Video cam help
Just curious if anyone has like a camcorder and has any suggestions. I'm thinking of one of those hand held ones that fit on one hand, for this road trip were doing in a week. Any suggestions? My main concern is having a high enough quality camera that the quality isn't scratch or blurry. Suggestions?
I'm thinking something like this:
except a little less expensive
Check this one out:
They take PayPal in addition to the usual plastic. They also do COD's but charge an extra $10 for the service.
The flash memory is the cool part, as you can carry around a whole bunch of those little guys as opposed to cassettes, and there aren't any moving parts to break like there are in a micro drive. I have a Kodak camera which is primarily a camera and a camcorder second, and I can get 16-18 mins of very high quality video on a 512MB card with out any changes in the default settings (640x480, Highest quality setting). I could cram more on there, but that would mean resorting to the unmanly task of actually reading the instructions.
Basically heres what I need to know.
Does it take video?
Does it take sound with the video. (it says Built-in microphone and speaker, so I assume the videos have sound)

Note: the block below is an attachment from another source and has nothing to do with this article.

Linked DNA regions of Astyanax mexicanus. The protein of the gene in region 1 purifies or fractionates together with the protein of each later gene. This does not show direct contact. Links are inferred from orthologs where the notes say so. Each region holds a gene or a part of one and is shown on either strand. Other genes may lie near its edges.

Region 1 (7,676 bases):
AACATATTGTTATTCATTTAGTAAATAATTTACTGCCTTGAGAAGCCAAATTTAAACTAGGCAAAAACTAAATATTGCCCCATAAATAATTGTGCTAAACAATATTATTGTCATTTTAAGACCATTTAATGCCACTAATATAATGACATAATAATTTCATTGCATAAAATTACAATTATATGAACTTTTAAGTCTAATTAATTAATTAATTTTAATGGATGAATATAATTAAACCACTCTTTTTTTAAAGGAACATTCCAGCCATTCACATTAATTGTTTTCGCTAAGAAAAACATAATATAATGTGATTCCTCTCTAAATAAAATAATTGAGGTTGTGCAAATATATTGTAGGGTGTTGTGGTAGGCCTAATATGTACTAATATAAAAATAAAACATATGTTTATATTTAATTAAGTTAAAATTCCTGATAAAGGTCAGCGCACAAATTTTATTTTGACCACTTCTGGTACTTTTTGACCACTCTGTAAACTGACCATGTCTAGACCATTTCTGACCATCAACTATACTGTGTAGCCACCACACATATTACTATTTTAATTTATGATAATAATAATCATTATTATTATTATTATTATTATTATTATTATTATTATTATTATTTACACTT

and is it good enough quality so that I can tell who the people in the video are.
What determines quality? the 640x480? or does the fps decide the quality. If so, what are the differences between a 600 and a 150 dollar camera. What makes the 600 one take better quality videos. All I care about is the video quality and sound.
I don't need the picture feature, and all that crap. All I want is good quality videos. So, if I was to get rid of all the features and get something with not alot of features and hopefully go for something with better quality I'd go for that.
The frame rate is what determines the quality of the picture. 30fps is pretty much standard, although I'm pretty sure you can get one that records at a higher rate for a lot more money. To make things even more complicated, it's possible to make a better video with a cheap camera set at 640x480 than with a better quality camera set at a lower frame size. Lotsa variables here, sorry. Being sure of the lighting and resting the camcorder on something that doesn't move while filming (so to speak) can make or break a video, no matter the quality of the camera.
Check out YouTube, Heggle, etc. The videos there are a good indication of the picture and quality available on the market today. All of them seem to be pretty good, certainly good enough to tell the difference between two jackasses who are trying to light off a firecracker in their mouths.
As for the price, you are paying for the brand name and the overhead of the store selling it, as well as the actual market value of the item, so it really complicates the comparison process. Going to one of those huge stores with 20 or 30 cameras side by side is probably the way to go there, at least until you get a feel of what you like or dislike. That's why I sent the link for Geeks: you don't pay for the showroom or the staff, because there isn't any.